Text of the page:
They way I see it, both pitchers remain question marks, but I have more faith in Wakefield than in Dice-K, because at least the problem with Wake isn’t his pitching arm but pains and aches in his 43-year-old body. The problem is, like Dice-K, time is not on his side to get back to midseason form. But if the pain goes away or Wake is able to pitch through it, he, along with Jon Lester, Josh Beckett and the steadily improving Clay Buchholz, will make a formidable staff for the stretch run, with only the fifth starter concern to solve (and plenty of candidates to solve it, including Byrd and Tazawa). True, Beckett has given up 20 runs in his last three starts, but he’s healthy and pitching late into games. Sox fans need not worry about him.

The bullpen, which got beat up in August in part due to ineffective starting pitching, should be in better shape as a result of the 40-man roster expansion and better starting pitching. Having a fresh veteran arm in the pen like Billy Wagner should pay dividends as well. And in a good sign of things to come, he struck out the side in his Sox debut versus Toronto Sunday afternoon as part of the Sox’s 7-0 win behind Byrd’s (1-0) own strong season debut.

Speaking of Wagner, Sox closer Jonathan Papelbon had some clearing up to do after telling Boston media over a week ago that the bullpen was fine the way it was and didn’t want it messed up with new faces -– Billy Wagner was only rumored to be coming to Boston at the time. He later clarified that he had no problem with having Billy Wagner as a teammate. Look, I love his attitude and play on the field like most Sox fans, but outside the lines, he says stuff that makes you scratch your head, including this: “When you acquire somebody [like Wagner], you have to get rid of somebody.”

Obviously he’s wrong. Did he really think Ramon Ramirez or other essential bullpen arms were on their way out with Wagner’s arrival? That’s a “pretty stupid comment to make,” as Curt Schilling would tell you. As it was, Brad Penny’s requested release last Thursday made room for Wagner on the roster, and though the veteran starter was scheduled to relieve Tazawa that night, he didn’t want to and thus, was gone long before game-time. Francona was left to use infielder Nick Green to pitch two innings as a result of Penny’s me-first attitude -– two SCORELESS innings, that is. But again, no one essential to the Sox bullpen success this year was or would’ve shipped out of Boston, Pap.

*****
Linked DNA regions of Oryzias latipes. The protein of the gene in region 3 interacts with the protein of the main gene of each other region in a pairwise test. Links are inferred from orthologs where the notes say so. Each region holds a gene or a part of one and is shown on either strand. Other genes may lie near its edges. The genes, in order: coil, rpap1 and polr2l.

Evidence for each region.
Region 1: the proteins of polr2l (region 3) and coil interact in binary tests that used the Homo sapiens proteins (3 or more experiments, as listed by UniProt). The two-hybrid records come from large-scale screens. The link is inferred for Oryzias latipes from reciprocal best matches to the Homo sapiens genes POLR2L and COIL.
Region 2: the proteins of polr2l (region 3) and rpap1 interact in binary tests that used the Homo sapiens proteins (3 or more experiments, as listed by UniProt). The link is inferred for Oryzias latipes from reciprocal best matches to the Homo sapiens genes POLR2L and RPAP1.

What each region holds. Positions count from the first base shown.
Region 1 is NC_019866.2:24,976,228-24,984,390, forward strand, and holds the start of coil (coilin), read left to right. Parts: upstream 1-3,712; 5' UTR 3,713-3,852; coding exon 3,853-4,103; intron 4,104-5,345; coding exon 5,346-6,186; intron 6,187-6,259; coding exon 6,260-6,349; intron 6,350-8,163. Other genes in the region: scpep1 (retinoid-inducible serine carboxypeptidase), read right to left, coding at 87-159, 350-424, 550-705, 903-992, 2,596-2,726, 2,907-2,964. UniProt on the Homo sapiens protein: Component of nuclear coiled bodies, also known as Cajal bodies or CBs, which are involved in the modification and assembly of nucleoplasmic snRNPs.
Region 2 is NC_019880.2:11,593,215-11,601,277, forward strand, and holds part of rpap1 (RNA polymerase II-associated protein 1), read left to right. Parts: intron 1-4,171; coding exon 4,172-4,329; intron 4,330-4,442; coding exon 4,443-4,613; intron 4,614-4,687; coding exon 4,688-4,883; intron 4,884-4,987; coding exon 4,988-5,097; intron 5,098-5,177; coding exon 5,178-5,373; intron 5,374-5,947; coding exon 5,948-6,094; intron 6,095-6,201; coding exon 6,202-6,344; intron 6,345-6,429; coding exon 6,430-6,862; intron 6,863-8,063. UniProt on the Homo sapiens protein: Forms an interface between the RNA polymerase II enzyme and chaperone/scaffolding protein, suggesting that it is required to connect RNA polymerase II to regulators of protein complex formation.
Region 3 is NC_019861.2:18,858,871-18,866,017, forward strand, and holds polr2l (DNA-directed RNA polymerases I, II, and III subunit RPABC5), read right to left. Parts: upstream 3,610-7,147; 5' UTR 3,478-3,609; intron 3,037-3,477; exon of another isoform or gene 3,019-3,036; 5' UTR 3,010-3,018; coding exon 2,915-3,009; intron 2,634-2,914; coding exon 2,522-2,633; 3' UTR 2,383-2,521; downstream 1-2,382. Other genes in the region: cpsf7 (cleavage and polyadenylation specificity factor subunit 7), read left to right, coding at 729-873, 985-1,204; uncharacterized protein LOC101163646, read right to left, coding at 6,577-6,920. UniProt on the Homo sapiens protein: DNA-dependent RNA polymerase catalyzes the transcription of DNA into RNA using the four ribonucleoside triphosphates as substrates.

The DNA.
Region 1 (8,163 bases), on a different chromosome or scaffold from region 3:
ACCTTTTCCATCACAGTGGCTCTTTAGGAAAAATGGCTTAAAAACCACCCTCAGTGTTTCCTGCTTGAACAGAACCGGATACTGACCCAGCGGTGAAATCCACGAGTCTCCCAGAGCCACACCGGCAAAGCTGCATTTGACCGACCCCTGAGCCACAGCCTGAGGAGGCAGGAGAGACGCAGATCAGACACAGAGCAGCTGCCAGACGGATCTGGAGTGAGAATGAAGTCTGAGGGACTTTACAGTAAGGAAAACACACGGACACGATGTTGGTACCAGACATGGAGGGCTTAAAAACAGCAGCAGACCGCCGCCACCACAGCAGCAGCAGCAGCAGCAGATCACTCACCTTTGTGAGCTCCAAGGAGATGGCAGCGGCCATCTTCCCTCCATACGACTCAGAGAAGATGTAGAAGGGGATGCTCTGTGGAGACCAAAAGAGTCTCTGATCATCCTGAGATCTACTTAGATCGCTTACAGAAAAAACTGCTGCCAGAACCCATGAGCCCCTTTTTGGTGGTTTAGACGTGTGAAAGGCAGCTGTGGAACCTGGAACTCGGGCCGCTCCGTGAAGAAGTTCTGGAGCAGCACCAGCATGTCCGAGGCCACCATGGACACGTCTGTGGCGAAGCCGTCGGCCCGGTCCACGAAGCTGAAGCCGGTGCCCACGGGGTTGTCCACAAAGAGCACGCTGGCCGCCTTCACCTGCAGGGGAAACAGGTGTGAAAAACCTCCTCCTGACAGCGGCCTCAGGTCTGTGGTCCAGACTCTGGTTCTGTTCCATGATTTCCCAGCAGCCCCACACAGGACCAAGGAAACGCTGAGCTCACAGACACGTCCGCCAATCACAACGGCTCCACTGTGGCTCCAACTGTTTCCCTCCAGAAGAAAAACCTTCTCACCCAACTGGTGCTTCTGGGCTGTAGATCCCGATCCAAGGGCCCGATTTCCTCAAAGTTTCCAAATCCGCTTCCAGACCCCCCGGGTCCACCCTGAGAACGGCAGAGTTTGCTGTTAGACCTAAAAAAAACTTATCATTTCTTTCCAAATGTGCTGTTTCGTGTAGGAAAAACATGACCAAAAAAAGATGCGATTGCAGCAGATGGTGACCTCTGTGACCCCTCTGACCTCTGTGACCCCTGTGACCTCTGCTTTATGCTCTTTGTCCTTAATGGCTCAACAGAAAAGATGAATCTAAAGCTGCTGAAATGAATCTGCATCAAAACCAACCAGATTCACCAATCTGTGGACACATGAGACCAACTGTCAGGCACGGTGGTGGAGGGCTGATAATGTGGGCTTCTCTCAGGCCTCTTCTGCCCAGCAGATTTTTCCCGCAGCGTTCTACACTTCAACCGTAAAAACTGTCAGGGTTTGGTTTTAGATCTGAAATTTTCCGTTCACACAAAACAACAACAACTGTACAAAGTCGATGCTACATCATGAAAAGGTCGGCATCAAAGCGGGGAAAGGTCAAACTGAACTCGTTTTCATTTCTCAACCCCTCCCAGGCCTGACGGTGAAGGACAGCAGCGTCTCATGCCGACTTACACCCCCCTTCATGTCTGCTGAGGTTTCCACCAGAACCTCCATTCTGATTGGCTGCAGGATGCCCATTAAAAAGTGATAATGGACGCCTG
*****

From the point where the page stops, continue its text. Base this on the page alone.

Will some bullpen roles change? It’s another concern of Pap’s but his job is definitely not in jeopardy. Wagner is likely here to help lessen the burden on fellow lefty Hideki Okajima and rookie Daniel Bard to get key outs in late innings. Ultimately, Terry Francona will decide how Wagner is used, not Papelbon and in the meantime he needs to just do his job as closer and let others do theirs.

And finally, Jacoby Ellsbury set a new Red Sox single season record August 25 with his 55th stolen base, breaking Tommy Harper’s 1973 record of 54. He was also named a finalist for the MLBPAA’s Heart & Hustle Award, which will be handed out November 6. Congrats to him on these prestigious accomplishments.

Author’s Note: Stay tuned for a special edition of “Dead Red” later this week, in which I recount my weekend experience covering Red Sox Single-A affiliate, the Lowell Spinners.

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About Charlie Doherty

Copy editor/content writer for Penn Multimedia; print/web journalist/freelancer, formerly for Boston Examiner, EMSI, Demand Media, Brookline TAB, Suite 101 and Helium.com; co-head sports editor & asst. music editor at Blogcritics Magazine; Media Nation independent newspaper staff writer, printed/published by the Boston Globe at 2004 DNC (Boston, MA); Featured in Guitar World May 2014. See me on twitter.com/chucko33, myspace.com/charlied, & Facebook.